closing tag is in template navbar
timefactors watches

TZ-UK Fundraiser
View RSS Feed

MarkR's Blog

Social media and complaints

Rate this Entry

Quote Originally Posted by CardShark View Post
Bit insulting when it takes a social media post to kick things up a gear[...]
Quote Originally Posted by Mj2k View Post
I do despair of companies only responding after a review[...]
I call this the 'New Normal Effect'. Now that social media exists and is a ubiquitous medium and is used in this way, it is inevitable that the status quo of complaint should 'ramp up' to require a new base level to gain response.

Remember that large corporations do not benefit from providing good service. They only benefit from being seen to provide a good service. If examples of major poor service are not made public (using the communications mediums of the current zeitgeist) then it does not harm them and so there is no business case that would prompt them to respond as consumers might hope they would[1].

The fact that one is paying premium prices for veblen/premium goods doesn't change the ruthlessness of this equation (which could be calculated implicitly, without anyone consciously realising they are doing it or even, nowadays, in an explicitly thought out manner).

For a parallel of the New Normal Effect with economics, think about how it has become harder for most people to earn a living since women commonly started going out to work. It used to be feasible and quite common for an average male wage earner to earn enough to support a wife, children, house, etc (although small, part time, paid jobs done by women might have been common). Nowadays this is increasingly rare for average wage earners[2]. It is increasingly necessary for both members of a couple to need to work to maintain a home, children, etc. So what has changed? Why has income reduced with respect to basic life costs? In other words, why have incomes not kept up with real wold inflation? Or, more accurately and pertinently, why did inflation increase such that it required full effort from all available workers to keep up (exactly as it was before when it was mostly men going out and being the main wage earner)?

The reason for this is that the baseline changed. As more and more women gained the liberty to pursue their own careers and own income, so there was greater wealth in consumers' hands. As consumers became wealthier, so vendors (of both basic goods as well as luxuries, as well as consumers themselves selling major assets) were able to continue charging what the market would bear; and what the market would bear was itself increasing. And so, after a few decades, we find that we are overall no better off, relatively speaking[3]: We have just moved from needing one person being the main wage earner to two people needing to be wage earners.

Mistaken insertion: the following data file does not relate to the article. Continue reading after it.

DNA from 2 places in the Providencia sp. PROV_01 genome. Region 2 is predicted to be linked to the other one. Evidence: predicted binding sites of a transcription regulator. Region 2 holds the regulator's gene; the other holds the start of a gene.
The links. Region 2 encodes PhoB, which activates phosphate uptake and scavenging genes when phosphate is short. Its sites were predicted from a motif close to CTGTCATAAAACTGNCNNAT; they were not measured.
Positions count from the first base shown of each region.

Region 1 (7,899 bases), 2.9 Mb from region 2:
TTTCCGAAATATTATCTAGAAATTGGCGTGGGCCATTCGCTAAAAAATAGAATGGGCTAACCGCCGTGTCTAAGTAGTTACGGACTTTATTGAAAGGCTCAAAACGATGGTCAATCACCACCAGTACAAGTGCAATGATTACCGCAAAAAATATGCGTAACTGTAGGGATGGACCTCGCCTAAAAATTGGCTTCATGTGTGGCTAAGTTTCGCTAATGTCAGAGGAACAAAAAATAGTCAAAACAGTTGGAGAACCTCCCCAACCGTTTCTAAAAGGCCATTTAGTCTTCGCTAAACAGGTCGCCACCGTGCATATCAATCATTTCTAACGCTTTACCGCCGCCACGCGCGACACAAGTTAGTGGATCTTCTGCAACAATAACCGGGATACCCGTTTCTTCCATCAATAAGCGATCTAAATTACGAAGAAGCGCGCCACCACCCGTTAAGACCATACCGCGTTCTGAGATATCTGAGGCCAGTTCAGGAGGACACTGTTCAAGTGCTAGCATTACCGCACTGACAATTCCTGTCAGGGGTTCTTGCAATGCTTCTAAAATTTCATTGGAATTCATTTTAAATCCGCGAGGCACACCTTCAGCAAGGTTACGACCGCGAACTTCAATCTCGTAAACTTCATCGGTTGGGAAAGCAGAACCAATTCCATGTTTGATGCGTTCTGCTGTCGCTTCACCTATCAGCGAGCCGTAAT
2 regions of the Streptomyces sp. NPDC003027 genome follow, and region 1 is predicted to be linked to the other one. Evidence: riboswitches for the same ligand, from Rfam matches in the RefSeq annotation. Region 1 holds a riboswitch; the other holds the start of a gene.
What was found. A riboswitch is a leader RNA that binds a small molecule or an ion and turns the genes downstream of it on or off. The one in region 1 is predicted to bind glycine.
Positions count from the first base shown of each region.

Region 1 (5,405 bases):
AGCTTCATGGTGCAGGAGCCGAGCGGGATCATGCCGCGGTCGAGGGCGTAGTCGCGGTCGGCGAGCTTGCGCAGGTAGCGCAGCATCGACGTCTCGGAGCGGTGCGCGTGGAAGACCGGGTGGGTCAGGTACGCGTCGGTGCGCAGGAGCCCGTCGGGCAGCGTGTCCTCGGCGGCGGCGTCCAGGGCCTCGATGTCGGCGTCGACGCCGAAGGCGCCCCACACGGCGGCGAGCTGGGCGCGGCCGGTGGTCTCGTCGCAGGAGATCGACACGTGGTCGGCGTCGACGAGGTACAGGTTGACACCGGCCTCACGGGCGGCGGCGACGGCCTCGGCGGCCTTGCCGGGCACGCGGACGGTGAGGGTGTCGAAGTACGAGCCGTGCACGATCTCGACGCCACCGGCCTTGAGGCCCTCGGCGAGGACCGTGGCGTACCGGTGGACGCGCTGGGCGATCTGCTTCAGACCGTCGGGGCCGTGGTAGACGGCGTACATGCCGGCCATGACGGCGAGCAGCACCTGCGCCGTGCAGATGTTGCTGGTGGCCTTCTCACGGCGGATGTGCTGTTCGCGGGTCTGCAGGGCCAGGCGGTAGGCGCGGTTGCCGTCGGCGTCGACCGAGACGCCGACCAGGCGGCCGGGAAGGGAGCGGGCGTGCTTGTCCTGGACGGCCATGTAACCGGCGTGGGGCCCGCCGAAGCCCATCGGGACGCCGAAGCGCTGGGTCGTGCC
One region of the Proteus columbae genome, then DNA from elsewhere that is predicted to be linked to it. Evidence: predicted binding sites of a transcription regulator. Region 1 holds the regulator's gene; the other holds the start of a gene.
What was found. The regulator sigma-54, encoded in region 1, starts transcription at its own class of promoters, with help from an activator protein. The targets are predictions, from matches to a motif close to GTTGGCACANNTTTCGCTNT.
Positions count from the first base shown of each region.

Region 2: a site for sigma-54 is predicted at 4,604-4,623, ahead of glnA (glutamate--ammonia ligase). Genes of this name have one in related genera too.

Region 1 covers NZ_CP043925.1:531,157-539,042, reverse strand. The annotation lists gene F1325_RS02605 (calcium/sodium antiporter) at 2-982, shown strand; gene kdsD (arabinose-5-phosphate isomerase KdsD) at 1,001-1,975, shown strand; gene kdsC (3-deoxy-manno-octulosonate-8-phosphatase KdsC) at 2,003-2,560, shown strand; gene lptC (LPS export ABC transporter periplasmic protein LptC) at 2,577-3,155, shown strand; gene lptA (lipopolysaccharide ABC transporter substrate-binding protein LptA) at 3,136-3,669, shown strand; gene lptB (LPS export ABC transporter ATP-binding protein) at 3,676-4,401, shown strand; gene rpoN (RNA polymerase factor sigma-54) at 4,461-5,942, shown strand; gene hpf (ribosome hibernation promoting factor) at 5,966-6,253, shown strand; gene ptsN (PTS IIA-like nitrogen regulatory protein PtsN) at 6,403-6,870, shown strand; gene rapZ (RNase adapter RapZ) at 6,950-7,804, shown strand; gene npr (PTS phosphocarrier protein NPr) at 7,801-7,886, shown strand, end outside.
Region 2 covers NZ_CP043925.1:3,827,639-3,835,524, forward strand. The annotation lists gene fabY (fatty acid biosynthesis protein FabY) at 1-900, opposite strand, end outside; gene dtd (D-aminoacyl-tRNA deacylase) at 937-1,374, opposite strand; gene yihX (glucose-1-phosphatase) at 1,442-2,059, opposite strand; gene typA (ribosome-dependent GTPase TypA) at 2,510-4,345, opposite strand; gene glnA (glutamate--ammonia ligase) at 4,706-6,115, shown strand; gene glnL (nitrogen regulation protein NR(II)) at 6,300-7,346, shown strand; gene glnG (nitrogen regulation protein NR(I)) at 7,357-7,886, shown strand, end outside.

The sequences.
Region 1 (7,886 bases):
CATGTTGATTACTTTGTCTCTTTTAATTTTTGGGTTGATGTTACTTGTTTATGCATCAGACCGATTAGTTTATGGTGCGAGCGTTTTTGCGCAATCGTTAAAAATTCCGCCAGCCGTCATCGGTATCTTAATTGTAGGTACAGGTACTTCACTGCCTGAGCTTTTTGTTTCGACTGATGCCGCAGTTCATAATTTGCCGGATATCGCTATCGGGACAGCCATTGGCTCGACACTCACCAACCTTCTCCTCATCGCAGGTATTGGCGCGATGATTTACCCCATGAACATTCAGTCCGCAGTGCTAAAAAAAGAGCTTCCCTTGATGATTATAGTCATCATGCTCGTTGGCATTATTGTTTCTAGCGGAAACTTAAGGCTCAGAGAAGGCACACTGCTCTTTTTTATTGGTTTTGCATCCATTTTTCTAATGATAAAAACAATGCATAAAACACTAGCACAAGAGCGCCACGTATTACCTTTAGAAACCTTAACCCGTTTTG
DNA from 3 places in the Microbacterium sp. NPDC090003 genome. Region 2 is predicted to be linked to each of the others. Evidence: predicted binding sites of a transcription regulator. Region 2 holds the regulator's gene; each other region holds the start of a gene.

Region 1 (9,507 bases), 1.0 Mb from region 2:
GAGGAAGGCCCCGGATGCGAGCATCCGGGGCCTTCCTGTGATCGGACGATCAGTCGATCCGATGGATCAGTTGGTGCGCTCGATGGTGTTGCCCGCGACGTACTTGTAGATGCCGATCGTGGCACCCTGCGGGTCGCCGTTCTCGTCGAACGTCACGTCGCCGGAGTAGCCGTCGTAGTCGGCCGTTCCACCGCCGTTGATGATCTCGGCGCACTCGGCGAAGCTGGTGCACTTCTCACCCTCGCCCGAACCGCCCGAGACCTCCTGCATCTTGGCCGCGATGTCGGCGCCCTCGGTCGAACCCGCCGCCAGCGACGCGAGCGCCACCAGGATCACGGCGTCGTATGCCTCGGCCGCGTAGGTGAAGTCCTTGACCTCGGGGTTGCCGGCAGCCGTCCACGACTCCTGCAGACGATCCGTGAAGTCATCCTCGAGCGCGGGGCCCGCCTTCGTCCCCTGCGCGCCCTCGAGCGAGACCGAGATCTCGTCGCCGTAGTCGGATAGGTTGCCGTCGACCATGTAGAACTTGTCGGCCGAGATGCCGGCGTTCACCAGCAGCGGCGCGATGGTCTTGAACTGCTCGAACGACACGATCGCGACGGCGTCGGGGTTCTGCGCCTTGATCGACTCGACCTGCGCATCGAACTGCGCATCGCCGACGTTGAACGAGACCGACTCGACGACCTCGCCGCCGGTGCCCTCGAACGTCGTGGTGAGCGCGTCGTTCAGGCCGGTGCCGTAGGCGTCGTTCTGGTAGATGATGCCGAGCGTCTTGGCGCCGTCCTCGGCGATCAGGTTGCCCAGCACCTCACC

1: There is a risk in this approach since it means that consumers can still communicate privately, as here. But (a) this is usually on a small scale and (b) they know that a story must be told in a particular manner (that is compatible with zeitgeist expectations) to result in consumer decision change.

2: "Average wage". This is itself misleading. The average, i.e. mean, wage is misleadingly high. It is of course an average of all wage earners, low and high. But it skewered upwards by a relatively small number of very high wage earners. Therefore the average or mean wage tells us nothing about what is affordable for the average wage earner. Median or modal wage would be more useful but would still not tell the whole story.

(3) No better off. Well, actually we are massively better off. Despite increasing attempts by some to destroy what we have and what has made us successful, the world has never been a better place overall. What now constitutes "poverty" in many people's definitions would, in many cases, have be seen as luxury no more than a few decades ago. Whilst families have new stresses (that have been the inevitable economic effects of new freedoms), what our money buys is vastly more comfort and luxury than went before. So it's a matter of swings and roundabouts. It seems like harder work all round, it is harder work all round, but the rewards[4] have been and continue to be real.

(4) Yes, the ultra-rich continue to get much richer whilst the rest struggle to keep up. But there are two ways to look at this:
(a) Even though the majority are struggling to keep up with the ultra-rich, the majority are still getting wealthier all the time. Really. The standards of living in the west (and all over the world, in fact, despite doom and gloom in the popular news) is improving.
(b) The ultra-rich (and major corporations) are in a symbiotic relationship with the state. If there is a force that is keeping the average unfairly people down then this is it. I have written elsewhere about it. But I still say that if the pie is getting bigger (which is most certainly is, this is not a zero sum game) then it only matters in principle, not in practice, if the ultra-rich own more pie. There is still plenty, more in fact, to go around than there was before.
Tags: politics Add / Edit Tags
MarkR's Blog , Miscellaneous


Do Not Sell My Personal Information